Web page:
A Pension Strategy that May Boost Your Income

July 9, 2024

Presented by Rich LeBranti

If you participate in a traditional pension plan (also known as a defined benefit plan), your plan may offer several payout options including “qualified joint and survivor annuity” (QJSA) if you are married. A QJSA is an annuity that pays a dollar amount (usually monthly) for the rest of your life, with at least 50% of that amount continuing to your spouse after your death. However, if your spouse consents in writing, you can waive the QJSA and elect instead to receive a single-life annuity. With a single-life annuity, payments are made over your lifetime but stop upon your death. For example, if you receive just one payment after retirement and then die, the single-life annuity would end, and the plan would make no further payments.

Why elect a single-life option instead of the QJSA?

The single-life annuity generally pays a significantly larger pension benefit than the QJSA. That’s because the payments are designed to last for one lifetime instead of two. Pension plan participants who want to maximize their monthly retirement income are often tempted to choose the single-life annuity for this reason. However, most pensioners are also concerned about providing for their spouses if they should die first.

What is pension maximization?

Pension maximization is a strategy that may help solve this dilemma. The way it works is that your spouse waives the QJSA and you elect the single-life annuity. You then use the additional pension income to purchase insurance on your life, with your spouse named as beneficiary. If you die first, the pension payments will stop, but your spouse will receive the life insurance death proceeds free from federal income tax. The idea is that by coupling the larger pension payments with the purchase of a life insurance policy on your life, you may be able to increase your total income during retirement, while also providing for your spouse’s financial future if you die first.

Is pension maximization right for you?

There are a number of factors to consider. Are you insurable? If not, pension maximization is not a viable strategy. How much will the life insurance cost? (If you are relatively young and in good health, the insurance premiums may be much more affordable than if you are older and/or in poor health.) How much more does the single-life annuity pay than the QJSA? The larger the benefits under the single-life annuity, the more life insurance you’ll probably want to buy. (Also make sure to factor in any cost-of-living adjustment the pension plan may provide when analyzing your payment options.) How healthy is your spouse, and what is his/her life expectancy?

Are there income tax considerations?

The monthly retirement benefits you and your spouse receive from your pension are generally treated as taxable income, subject to federal (and possibly state and local) income tax. This is true regardless of whether you elect a single-life annuity payout or a QJSA. However, since the pension benefits are larger with a single-life annuity, electing that payout option will increase your taxable income during retirement. If you elect the QJSA payout, when the first spouse dies, the pension payout to the survivor will be included in the survivor’s taxable income.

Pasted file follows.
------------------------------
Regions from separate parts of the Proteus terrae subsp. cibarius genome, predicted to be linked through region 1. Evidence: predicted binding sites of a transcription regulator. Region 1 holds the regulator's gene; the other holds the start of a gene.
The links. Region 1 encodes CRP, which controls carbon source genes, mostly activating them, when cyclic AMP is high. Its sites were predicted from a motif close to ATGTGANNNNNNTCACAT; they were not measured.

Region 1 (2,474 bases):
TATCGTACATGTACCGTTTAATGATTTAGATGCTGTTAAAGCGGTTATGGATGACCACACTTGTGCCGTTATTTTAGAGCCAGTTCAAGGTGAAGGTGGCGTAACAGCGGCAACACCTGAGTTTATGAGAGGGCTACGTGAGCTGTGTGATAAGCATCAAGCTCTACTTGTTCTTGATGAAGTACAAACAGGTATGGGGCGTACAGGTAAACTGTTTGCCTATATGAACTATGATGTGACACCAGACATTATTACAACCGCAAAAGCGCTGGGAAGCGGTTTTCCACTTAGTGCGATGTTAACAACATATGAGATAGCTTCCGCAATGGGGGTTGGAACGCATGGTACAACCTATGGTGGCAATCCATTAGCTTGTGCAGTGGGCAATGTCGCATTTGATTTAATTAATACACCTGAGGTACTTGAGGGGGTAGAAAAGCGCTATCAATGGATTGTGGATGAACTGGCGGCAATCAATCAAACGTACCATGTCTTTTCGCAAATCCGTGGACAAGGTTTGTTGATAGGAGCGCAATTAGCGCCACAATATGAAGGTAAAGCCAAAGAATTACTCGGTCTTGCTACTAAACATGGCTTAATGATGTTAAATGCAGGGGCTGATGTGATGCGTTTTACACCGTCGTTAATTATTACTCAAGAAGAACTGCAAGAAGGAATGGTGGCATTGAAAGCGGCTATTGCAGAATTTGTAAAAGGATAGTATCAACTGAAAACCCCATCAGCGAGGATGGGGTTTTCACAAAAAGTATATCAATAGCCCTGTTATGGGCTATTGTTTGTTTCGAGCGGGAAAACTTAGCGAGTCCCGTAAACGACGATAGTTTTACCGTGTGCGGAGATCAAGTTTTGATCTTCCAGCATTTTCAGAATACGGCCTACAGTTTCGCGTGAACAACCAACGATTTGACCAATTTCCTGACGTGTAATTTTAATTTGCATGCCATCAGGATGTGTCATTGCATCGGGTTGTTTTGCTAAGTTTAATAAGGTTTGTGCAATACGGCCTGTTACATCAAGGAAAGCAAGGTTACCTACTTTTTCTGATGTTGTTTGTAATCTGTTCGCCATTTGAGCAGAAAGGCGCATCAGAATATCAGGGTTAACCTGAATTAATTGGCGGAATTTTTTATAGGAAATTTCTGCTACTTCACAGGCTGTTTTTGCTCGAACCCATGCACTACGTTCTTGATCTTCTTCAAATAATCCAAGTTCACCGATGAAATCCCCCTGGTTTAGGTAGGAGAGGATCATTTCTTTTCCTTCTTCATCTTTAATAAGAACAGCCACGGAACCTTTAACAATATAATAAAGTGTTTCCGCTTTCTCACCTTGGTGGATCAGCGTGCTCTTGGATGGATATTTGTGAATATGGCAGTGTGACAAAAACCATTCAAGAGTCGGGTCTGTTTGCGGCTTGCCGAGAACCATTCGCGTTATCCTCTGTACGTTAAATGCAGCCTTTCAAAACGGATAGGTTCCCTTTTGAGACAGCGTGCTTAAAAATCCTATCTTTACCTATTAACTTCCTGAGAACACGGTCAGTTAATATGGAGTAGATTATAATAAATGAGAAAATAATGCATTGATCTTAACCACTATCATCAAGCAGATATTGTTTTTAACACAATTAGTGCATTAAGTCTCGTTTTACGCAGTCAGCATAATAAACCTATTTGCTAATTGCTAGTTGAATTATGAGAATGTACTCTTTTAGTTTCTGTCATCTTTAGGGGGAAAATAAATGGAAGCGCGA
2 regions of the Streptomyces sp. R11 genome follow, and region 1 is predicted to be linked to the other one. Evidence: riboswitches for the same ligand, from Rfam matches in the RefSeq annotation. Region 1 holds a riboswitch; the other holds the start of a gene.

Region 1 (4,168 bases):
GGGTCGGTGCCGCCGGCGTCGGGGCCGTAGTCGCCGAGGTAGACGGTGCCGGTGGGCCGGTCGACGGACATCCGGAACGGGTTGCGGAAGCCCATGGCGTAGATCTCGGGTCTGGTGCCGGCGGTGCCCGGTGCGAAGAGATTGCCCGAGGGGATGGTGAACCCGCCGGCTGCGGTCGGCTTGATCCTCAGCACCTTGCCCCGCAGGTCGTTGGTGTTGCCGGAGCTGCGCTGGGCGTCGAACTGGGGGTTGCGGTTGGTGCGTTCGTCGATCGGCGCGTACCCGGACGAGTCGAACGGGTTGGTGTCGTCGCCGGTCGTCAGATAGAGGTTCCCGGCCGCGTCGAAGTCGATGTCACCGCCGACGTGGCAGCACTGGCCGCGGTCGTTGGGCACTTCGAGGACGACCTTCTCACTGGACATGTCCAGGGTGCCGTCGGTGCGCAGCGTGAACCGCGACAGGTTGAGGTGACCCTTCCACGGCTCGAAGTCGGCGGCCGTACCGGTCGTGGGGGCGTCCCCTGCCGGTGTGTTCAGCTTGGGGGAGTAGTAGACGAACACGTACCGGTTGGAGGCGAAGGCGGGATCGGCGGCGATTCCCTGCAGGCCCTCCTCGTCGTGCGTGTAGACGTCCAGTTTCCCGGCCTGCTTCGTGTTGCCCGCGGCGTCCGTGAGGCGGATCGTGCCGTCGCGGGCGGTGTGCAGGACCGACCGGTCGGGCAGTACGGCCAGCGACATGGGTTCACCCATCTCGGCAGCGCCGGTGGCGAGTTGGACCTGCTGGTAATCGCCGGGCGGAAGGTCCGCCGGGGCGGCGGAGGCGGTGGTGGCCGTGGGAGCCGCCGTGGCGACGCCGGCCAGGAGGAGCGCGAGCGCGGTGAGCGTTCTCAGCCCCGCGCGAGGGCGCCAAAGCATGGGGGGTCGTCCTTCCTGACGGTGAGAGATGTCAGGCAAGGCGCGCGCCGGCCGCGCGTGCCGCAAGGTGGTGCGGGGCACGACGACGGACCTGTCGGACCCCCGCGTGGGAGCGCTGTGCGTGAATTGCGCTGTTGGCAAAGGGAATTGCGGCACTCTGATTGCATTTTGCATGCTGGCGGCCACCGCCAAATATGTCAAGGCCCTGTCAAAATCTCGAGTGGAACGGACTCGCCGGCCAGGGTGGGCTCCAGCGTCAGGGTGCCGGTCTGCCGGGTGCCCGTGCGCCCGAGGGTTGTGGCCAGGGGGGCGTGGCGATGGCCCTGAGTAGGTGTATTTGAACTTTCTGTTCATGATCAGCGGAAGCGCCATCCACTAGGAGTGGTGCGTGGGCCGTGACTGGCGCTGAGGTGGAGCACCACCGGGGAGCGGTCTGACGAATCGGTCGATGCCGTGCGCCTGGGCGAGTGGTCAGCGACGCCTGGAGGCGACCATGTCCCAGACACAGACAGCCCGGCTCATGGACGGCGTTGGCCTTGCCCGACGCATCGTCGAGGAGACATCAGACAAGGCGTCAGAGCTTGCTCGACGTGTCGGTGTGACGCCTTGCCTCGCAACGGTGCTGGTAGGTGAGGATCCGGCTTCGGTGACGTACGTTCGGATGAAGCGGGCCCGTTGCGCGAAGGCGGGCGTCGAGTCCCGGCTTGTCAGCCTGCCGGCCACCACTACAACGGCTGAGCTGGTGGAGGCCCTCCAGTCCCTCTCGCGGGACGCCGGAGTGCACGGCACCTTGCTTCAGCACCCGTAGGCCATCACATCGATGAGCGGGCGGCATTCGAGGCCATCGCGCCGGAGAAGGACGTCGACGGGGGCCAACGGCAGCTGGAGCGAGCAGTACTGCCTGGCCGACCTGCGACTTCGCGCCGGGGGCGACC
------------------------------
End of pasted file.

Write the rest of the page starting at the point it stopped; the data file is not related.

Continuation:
If you instead use the pension maximization strategy and die before your spouse, the life insurance death benefits will not be included in your surviving spouse’s taxable income, because life insurance death benefits generally pass free from income tax to the beneficiary of the policy. Any earnings from investments of the life insurance proceeds by your surviving spouse (e.g., interest, dividends, and capital gains) may generally be included in your spouse’s taxable income.

The pension maximization strategy is not for everyone, but it could be worth considering as you and your spouse evaluate your pension benefit options. (Note: Any guarantees associated with payment of death benefits, income options, or rates of return are based on the financial strength and claims-paying ability of the insurer. Policy loans and withdrawals will reduce the policy’s cash value and death benefit.)

While life insurance proceeds are generally free from income tax to the beneficiary, estate taxes are another matter. If this is a concern, you should consult a qualified estate planning attorney for appropriate strategies.

Be sure to seek qualified professional guidance, since choosing a pension payout option and life insurance coverage can be complex and will impact both your financial future and your spouse’s.

Information presented here has been developed by an independent third party, Broadridge Investor Communication Solutions, Inc. Commonwealth Financial Network is not responsible for their content and does not guarantee their accuracy or completeness, and they should not be relied upon as such.


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